In an interview in Seoul, U.S. Secretary of the Navy Ray Mabus also noted that Adm. Harry Harris, nominee for Pacific Command commander, wants to implement the new warfighting concept, called AirSea Battle, to deal with evolving security challenges in the region.
“One of the things that our president said and we are doing is this rebalance toward the Pacific. One of the things I am proud of is we are growing our fleet. We are growing not only the numbers, but capabilities of our fleet,” said Mabus, who arrived here on Sunday for a four-day visit to underscore the U.S. security commitment here.
“We will be a fleet of more than 300 ships by the end of this decade, and 60 percent of those ships will be in the Pacific region. We are 50 percent now, and we are shifting our most modern platforms here.”
His remarks as skepticism has lingered over the U.S. pivot toward Asia. The skepticism has stemmed from continuing financial challenges facing the U.S. and a series of security issues such as the Iranian nuclear conundrum and the continuing fight against Islamic extremists.
Maybus, who has led the U.S. Navy and Marine Corps since 2009, listed a series of new naval assets that have already been deployed or will be deployed, while reaffirming the U.S. security commitment to this region.
The assets include eight ballistic missile defense destroyers to be deployed to Japan through 2017; four littoral combat ships to be deployed to Singapore by 2017; P8 antisubmarine, surveillance aircraft to Japan; an amphibious ready group; the marine squadron of F-35s to Japan; and three DDG-1000 Zumwalt stealth destroyers.
Touching on the evolving security challenges in the region including those from China’s coastal artillery and missile capabilities, Mabus hinted that the AirSea Battle concept could emerge as a centerpiece of the military operations for the Pacific Command.
“Worlds are always going to be changing. Threats are always going to change. It is always a race between capabilities,” he said.
“And Adm. Harris in his (congressional) hearing (to be Pacific commander) talked about how we have to change our tactics, our strategies to meet (the evolving security challenges), however the world changes, and he mentioned specifically the AirSea Battle … that he wanted to do that.”
The U.S. has been developing the new operational concept to stop potential adversaries’ military capabilities from blocking its access to operational areas or its action within those areas. The capabilities are called “anti-access/area-denial (A2AD)” capabilities or threats.
Employing the concept, the U.S. seeks to create a joint force capable of effectively handling security threats across all domains ― air, land, sea, space and cyberspace ― so that its armed services can better counter the A2AD challenges.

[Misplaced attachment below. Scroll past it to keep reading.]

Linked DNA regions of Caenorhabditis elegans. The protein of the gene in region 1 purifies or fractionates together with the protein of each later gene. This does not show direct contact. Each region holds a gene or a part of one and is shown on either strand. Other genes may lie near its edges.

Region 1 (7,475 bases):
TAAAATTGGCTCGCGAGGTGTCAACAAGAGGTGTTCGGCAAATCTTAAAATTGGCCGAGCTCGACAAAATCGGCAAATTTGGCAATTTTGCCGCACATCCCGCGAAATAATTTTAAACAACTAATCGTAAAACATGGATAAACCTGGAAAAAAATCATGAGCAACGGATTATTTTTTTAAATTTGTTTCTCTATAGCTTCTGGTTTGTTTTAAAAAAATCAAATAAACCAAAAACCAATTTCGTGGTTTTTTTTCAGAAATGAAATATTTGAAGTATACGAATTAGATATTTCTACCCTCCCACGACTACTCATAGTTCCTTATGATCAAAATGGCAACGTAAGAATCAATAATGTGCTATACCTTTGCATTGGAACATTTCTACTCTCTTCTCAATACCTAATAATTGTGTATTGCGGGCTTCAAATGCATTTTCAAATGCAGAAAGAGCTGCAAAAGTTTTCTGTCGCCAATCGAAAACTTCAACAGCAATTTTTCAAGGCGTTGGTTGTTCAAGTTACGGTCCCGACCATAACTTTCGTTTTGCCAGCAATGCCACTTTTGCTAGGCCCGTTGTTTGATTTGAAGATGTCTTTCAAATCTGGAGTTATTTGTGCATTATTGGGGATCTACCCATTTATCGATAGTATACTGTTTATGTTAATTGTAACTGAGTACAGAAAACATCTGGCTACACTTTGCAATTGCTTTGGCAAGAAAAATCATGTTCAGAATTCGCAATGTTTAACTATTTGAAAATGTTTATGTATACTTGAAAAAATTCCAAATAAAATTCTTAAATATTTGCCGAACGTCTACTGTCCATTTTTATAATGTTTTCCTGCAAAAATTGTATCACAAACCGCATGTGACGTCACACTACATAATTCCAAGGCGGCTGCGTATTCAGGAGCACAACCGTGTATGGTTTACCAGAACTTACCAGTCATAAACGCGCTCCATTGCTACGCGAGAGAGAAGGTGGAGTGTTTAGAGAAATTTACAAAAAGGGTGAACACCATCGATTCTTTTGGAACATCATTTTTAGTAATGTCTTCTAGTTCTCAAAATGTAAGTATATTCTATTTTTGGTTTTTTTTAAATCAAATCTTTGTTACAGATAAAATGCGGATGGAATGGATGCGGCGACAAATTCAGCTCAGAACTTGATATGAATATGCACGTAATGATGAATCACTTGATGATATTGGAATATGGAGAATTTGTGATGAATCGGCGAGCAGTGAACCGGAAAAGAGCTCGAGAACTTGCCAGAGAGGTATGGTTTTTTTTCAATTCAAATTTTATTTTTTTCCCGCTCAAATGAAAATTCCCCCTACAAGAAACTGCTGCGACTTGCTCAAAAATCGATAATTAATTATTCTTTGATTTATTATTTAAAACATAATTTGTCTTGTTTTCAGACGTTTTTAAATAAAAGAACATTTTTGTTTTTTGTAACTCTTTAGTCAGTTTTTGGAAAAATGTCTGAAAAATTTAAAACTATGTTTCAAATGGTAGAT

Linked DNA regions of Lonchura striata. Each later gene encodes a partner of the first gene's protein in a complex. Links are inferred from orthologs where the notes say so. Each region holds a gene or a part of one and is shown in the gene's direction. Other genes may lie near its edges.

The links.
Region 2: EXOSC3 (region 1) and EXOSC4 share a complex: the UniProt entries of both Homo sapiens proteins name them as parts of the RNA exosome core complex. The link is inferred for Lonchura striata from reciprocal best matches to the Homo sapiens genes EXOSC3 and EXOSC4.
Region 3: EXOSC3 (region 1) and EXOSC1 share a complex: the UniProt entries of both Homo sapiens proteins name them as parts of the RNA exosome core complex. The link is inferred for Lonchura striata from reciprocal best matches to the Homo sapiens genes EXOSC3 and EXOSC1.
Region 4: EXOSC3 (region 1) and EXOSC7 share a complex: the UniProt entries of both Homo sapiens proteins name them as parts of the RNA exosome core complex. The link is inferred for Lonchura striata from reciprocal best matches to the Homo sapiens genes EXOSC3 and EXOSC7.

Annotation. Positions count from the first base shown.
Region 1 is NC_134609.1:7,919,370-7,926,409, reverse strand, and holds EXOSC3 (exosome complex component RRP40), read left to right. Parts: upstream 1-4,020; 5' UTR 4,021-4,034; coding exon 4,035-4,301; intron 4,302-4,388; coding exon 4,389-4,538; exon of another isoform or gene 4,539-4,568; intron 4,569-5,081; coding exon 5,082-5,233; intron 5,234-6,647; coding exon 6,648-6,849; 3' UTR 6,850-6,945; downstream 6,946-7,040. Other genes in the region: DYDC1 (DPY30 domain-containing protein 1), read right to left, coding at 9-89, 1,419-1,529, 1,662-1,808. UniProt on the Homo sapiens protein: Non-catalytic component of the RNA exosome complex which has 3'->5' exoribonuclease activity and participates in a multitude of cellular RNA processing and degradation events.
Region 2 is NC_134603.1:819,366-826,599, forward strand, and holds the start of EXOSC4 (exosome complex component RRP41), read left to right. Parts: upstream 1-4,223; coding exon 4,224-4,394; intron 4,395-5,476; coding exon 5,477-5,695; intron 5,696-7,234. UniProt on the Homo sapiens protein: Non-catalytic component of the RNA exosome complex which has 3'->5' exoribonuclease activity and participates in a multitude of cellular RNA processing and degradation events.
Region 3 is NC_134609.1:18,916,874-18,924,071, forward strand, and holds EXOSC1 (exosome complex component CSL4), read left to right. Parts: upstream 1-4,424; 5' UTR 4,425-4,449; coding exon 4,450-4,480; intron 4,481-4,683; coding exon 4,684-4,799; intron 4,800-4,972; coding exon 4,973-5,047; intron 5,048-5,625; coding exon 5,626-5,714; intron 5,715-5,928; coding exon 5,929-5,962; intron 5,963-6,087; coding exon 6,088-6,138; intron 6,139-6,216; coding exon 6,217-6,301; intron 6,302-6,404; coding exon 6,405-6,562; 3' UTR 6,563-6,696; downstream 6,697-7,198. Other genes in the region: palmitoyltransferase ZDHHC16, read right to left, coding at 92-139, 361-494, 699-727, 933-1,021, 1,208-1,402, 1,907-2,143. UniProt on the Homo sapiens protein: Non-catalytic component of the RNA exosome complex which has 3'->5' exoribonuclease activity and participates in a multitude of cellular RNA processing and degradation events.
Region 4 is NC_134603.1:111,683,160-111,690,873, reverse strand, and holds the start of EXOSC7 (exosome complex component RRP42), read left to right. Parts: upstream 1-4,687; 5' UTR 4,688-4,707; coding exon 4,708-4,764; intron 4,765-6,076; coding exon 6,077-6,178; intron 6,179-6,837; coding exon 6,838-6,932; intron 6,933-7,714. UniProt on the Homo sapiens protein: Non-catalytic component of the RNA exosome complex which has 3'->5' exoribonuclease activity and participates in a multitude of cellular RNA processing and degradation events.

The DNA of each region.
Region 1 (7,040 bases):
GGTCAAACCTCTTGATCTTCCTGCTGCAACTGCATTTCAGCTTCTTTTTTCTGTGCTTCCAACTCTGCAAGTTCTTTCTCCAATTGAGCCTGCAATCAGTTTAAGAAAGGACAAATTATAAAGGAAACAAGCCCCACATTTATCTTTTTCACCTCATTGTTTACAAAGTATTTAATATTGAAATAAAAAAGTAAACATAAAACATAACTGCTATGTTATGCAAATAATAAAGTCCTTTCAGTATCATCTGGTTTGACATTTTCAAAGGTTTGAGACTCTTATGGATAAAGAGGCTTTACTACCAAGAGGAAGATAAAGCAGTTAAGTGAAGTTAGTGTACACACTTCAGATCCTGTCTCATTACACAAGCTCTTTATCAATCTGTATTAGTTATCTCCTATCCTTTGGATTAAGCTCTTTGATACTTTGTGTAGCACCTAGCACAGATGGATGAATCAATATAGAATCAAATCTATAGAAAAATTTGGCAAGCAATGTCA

China has perceived itself to be a target of the AirSea Battle concept, as it poses the greatest A2AD threats through cruise and ballistic missiles, bombers and other advanced weapons with longer ranges and greater lethality, accuracy and ability to remain operational after engagement.
AirSea Battle is comparable to the successful “AirLand Battle” concept that formed the basis of the U.S.’ war-fighting doctrine to contain enemy forces in the 1980s and 1990s. It focused on close coordination between land forces and air forces attacking nonfrontline troops supporting the forward-deployed ones.
Asked about his assessment of Pyongyang’s reported development of the submarine-launched ballistic missile, the Navy secretary stressed the importance of the allies’ ballistic missile defense systems, their interoperability and sufficient exercises.
“Any sort of ballistic missile threat or capability of North Korea is potentially very dangerous. I think regardless of where they originate, we have to be prepared,” he said.
Touching on the concerns over the possible delay in the dispatch of U.S. marines to the peninsula in the event of a contingency, Mabus said that in a crisis situation, Korea and Japan, despite their strained diplomatic ties, may work together to tide it over.
The concerns were raised after Japanese Prime Minister Shinzo Abe said during a parliamentary session in July that the U.S. might need consent or consultations from Tokyo for the wartime dispatch to the peninsula of its marines in Japan.
“I think that the common threat to the Republic of Korea, Japan and the U.S. is so serious and so close that that danger and response to it would be the thing that would have to override everything else,” said Mabus.
“And I think you have seen evidences of close working relationships, trilateral relationships. Just this week when very tragically the (South Korean) fishing vessel 501 sank, your (Korean surveillance aircraft) P3, which went to search for survivors and wreckage, landed in Japan to refuel.”
By Song Sang-ho (email@example.com)